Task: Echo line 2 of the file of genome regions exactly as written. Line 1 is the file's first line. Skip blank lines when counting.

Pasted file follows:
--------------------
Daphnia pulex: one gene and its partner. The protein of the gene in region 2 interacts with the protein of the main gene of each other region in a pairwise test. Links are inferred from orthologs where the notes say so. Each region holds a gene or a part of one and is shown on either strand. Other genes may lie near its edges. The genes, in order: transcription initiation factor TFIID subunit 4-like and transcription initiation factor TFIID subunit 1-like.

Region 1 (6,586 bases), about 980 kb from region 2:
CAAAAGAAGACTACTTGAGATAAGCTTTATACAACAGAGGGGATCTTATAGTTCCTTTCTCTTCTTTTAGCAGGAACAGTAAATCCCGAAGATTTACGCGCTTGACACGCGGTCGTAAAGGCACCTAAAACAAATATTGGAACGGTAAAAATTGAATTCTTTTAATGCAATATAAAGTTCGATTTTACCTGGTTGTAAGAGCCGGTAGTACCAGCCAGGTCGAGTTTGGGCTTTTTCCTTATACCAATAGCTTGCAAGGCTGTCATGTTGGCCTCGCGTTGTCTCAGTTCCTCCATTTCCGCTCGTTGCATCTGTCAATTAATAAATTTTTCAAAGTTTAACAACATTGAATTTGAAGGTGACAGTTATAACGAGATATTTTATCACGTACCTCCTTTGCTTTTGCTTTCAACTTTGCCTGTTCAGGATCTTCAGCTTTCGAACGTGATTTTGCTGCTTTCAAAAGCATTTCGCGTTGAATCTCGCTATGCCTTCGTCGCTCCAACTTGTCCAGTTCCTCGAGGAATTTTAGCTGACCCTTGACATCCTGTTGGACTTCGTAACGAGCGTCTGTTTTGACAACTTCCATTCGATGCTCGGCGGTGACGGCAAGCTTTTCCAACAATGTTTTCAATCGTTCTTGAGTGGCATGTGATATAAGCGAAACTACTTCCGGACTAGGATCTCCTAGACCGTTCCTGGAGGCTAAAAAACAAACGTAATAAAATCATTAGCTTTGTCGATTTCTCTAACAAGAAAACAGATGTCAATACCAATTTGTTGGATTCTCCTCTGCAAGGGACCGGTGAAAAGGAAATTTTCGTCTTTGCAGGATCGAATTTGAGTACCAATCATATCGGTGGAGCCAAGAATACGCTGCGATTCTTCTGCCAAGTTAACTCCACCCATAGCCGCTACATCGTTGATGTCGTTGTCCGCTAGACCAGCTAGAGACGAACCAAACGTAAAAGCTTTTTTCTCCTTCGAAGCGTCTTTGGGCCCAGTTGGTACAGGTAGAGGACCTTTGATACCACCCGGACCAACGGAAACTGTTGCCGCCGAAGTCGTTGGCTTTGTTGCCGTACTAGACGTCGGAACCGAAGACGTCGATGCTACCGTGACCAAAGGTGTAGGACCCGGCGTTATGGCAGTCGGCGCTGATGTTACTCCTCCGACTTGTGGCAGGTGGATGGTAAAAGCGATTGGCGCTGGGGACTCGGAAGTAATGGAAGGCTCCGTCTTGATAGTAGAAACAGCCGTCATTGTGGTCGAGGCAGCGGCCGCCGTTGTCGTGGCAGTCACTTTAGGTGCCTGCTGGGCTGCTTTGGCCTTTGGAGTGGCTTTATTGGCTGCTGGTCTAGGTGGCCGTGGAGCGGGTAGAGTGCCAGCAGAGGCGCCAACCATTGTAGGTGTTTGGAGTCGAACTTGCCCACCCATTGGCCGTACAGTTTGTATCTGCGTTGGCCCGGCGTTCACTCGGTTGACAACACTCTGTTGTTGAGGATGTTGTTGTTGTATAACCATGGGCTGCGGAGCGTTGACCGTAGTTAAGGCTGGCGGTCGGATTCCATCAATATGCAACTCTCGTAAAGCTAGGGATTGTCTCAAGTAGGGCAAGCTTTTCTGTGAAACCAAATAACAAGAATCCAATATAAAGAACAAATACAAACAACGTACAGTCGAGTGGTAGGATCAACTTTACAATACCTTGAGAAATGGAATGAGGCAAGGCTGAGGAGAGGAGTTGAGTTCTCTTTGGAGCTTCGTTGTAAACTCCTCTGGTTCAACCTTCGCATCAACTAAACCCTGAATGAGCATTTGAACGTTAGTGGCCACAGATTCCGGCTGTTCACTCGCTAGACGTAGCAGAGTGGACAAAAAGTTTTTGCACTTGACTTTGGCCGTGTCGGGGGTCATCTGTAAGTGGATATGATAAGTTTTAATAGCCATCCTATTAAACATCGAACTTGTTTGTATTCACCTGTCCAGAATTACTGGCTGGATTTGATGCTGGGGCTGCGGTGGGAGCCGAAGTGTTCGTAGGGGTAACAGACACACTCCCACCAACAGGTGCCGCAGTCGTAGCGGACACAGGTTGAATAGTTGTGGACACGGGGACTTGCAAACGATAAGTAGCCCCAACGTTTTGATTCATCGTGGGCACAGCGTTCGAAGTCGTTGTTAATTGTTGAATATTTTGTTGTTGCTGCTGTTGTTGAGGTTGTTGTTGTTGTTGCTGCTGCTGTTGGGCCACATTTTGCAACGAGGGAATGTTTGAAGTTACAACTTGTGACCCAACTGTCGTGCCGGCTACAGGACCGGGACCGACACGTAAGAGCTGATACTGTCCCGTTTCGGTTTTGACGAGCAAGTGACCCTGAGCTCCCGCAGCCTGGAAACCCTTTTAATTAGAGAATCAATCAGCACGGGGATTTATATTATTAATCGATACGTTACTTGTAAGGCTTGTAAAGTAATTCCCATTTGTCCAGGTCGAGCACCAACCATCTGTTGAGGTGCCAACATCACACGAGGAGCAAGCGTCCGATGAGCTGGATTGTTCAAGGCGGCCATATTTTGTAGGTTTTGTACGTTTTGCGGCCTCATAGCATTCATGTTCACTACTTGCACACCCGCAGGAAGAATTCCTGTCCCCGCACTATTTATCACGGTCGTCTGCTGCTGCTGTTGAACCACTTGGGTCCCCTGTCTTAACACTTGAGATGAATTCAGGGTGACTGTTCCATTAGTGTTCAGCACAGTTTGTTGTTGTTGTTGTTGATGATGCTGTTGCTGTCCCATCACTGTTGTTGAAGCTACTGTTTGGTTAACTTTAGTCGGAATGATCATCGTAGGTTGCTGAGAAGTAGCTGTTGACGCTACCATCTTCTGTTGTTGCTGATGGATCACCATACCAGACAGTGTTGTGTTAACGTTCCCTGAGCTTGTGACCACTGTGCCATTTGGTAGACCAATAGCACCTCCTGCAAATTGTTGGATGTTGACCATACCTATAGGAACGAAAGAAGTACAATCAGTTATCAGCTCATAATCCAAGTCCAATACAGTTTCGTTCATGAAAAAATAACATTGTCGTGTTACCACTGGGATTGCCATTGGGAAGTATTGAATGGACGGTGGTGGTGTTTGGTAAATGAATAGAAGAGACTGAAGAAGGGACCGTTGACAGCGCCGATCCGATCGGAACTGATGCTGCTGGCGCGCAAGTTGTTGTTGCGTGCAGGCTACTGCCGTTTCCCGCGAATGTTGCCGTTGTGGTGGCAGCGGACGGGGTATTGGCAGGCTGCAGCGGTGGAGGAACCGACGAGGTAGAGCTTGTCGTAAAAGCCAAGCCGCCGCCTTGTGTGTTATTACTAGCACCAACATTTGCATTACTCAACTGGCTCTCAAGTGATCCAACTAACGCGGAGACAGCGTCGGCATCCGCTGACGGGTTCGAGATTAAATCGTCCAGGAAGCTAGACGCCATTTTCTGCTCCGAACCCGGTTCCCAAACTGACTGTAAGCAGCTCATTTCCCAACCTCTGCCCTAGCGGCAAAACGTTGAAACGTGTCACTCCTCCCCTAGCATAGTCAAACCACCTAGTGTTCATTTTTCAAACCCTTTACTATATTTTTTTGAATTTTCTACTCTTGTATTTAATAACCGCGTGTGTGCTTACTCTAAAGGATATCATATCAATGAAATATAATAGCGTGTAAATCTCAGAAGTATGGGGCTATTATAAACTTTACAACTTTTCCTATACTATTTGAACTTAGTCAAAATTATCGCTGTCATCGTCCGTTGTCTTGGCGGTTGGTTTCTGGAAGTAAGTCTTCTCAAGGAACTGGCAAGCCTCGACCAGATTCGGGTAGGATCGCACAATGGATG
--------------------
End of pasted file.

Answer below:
Region 1 (6,586 bases), about 980 kb from region 2: